Oct. 27, 2017

Best of the Week — First Winner

Raqqa drone video reveals shocking devastation

The scene is dreamlike – or, more precisely, nightmarish. The untethered camera swoops and swerves through a depopulated wasteland of rubble and bombed-out buildings and wrecked vehicles.

This is Raqqa, devastated capital of the Islamic State group’s self-proclaimed caliphate. And this extraordinary footage – the Beat of the Week – was brought to viewers around the world by freelance drone videographer Gabriel Chaim. He shares the prize with Mideast photo editor Maya Alleruzzo.

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Feb. 08, 2019

Beat of the Week

(Honorable Mention)

AP Exclusive: US force-feeding immigrant detainees on hunger strike

for two exclusives revealing that immigrant detainees on a hunger strike were being force-fed against their will by U.S. Immigration Customs and Enforcement. One hunger striker gave AP a first-person account of being dragged from his cell three times a day and strapped to a bed where a group of people force-fed him by pouring liquid into his nose.https://bit.ly/2RwXsbohttps://bit.ly/2IbNcWT

Aug. 06, 2021

Beat of the Week

(Honorable Mention)

AP reports rare behind-the-scenes account of ransomware strike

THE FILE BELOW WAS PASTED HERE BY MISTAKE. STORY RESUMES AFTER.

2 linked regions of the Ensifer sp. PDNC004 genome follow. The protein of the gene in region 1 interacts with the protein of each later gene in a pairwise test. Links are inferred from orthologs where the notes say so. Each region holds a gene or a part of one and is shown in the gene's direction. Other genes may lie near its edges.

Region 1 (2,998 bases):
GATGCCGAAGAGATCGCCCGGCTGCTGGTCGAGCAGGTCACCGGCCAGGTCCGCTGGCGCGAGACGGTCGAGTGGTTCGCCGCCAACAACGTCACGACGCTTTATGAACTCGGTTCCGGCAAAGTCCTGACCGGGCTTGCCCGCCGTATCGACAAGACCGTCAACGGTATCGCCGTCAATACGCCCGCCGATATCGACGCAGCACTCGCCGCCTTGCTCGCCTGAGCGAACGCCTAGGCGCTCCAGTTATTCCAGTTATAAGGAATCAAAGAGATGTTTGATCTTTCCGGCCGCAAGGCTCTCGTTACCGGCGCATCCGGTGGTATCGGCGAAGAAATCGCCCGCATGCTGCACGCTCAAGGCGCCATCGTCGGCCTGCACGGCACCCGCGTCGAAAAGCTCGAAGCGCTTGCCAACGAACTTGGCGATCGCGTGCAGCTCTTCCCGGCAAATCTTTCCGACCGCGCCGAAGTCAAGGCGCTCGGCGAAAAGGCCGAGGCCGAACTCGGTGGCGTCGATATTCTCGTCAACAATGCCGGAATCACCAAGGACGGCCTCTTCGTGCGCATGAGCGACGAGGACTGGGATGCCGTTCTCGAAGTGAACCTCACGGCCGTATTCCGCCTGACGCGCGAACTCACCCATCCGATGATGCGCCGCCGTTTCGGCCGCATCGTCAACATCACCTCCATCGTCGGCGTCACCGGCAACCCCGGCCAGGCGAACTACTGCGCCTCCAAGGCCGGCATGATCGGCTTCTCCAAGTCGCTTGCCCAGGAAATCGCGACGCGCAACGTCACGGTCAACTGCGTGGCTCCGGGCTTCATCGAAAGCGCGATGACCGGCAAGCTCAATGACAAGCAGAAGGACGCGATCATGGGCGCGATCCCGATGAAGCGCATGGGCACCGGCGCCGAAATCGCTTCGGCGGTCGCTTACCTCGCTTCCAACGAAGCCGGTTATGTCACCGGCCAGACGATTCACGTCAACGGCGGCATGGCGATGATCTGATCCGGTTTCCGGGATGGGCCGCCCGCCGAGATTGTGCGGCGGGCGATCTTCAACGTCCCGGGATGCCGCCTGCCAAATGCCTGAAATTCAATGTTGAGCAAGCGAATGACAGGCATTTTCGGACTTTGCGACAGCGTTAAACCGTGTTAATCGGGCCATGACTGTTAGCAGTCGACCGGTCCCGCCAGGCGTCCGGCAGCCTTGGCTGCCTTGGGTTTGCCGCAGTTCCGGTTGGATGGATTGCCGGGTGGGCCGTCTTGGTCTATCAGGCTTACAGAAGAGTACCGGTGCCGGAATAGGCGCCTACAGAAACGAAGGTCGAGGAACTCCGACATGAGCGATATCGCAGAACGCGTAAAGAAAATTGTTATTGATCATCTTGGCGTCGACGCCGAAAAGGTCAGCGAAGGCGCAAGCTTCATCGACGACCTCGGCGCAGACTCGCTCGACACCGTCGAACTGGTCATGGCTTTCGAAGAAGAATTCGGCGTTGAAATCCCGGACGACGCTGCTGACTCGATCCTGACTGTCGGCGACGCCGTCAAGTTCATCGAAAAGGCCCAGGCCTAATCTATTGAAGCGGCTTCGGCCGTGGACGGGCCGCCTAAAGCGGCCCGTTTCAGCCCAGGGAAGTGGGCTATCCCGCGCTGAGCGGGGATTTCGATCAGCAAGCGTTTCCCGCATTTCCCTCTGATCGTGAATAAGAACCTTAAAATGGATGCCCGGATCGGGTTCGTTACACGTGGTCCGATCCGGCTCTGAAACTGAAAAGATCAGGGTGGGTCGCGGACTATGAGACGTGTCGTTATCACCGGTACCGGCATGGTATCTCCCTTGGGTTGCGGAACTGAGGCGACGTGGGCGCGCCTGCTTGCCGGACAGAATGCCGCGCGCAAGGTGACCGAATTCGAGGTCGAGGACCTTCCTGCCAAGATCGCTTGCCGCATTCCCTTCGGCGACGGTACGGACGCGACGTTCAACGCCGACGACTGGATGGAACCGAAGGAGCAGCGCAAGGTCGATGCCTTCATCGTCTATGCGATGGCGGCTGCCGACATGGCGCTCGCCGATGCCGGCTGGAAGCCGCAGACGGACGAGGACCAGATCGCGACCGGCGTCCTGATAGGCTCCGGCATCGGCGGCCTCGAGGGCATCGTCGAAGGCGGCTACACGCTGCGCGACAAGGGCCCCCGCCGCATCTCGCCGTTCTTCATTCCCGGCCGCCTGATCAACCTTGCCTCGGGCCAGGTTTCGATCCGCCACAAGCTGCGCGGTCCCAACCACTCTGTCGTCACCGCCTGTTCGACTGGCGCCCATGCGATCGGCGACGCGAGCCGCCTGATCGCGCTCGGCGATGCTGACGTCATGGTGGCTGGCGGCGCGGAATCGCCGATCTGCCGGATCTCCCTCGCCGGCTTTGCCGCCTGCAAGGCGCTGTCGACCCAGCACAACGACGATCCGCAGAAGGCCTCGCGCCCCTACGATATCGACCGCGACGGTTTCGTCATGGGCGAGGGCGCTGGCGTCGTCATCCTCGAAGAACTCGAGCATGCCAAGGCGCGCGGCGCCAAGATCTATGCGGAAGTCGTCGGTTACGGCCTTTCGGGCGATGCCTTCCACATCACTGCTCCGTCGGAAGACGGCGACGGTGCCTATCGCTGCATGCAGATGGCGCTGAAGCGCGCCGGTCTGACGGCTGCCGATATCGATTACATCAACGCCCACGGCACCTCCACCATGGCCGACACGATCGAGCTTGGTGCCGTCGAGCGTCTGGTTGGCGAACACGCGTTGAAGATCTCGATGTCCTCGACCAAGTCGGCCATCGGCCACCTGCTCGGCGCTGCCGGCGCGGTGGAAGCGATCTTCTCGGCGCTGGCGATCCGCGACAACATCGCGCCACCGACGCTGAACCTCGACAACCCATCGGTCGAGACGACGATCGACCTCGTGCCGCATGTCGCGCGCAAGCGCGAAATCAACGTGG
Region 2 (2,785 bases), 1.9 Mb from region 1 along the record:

delivered a rare and compelling multiformat account of what it’s like to experience a ransomware attack, telling the behind-the-scenes story of a 2019 Texas breach that was a harbinger of what has since exploded into a major national security threat.Reporters Bleiberg and Tucker broke news with their account of the attack on cities and towns by the same gang that two years later would target the world’s largest meat processor. They reviewed thousands of pages of documents obtained through Freedom of Information Act requests to nearly two dozen Texas communities and conducted exhaustive interviews with about 20 current and former officials, seeking to paint a picture of the precise moment government officials learned of the attack and exactly how they responded. They reported previously unknown details of the attacks, revealing that one city had to operate its water system manually and that an Air Force base endured disruptions in its access to a state database that facilitates background checks on visitors. Ransomware stories are difficult to tell visually, but video journalist Ellgren worked with colleagues to track down material for a widely seen video piece. The package received stellar play in Texas and beyond, with remarkable scores for reader engagement and pageviews.https://aplink.news/0bbhttps://aplink.video/653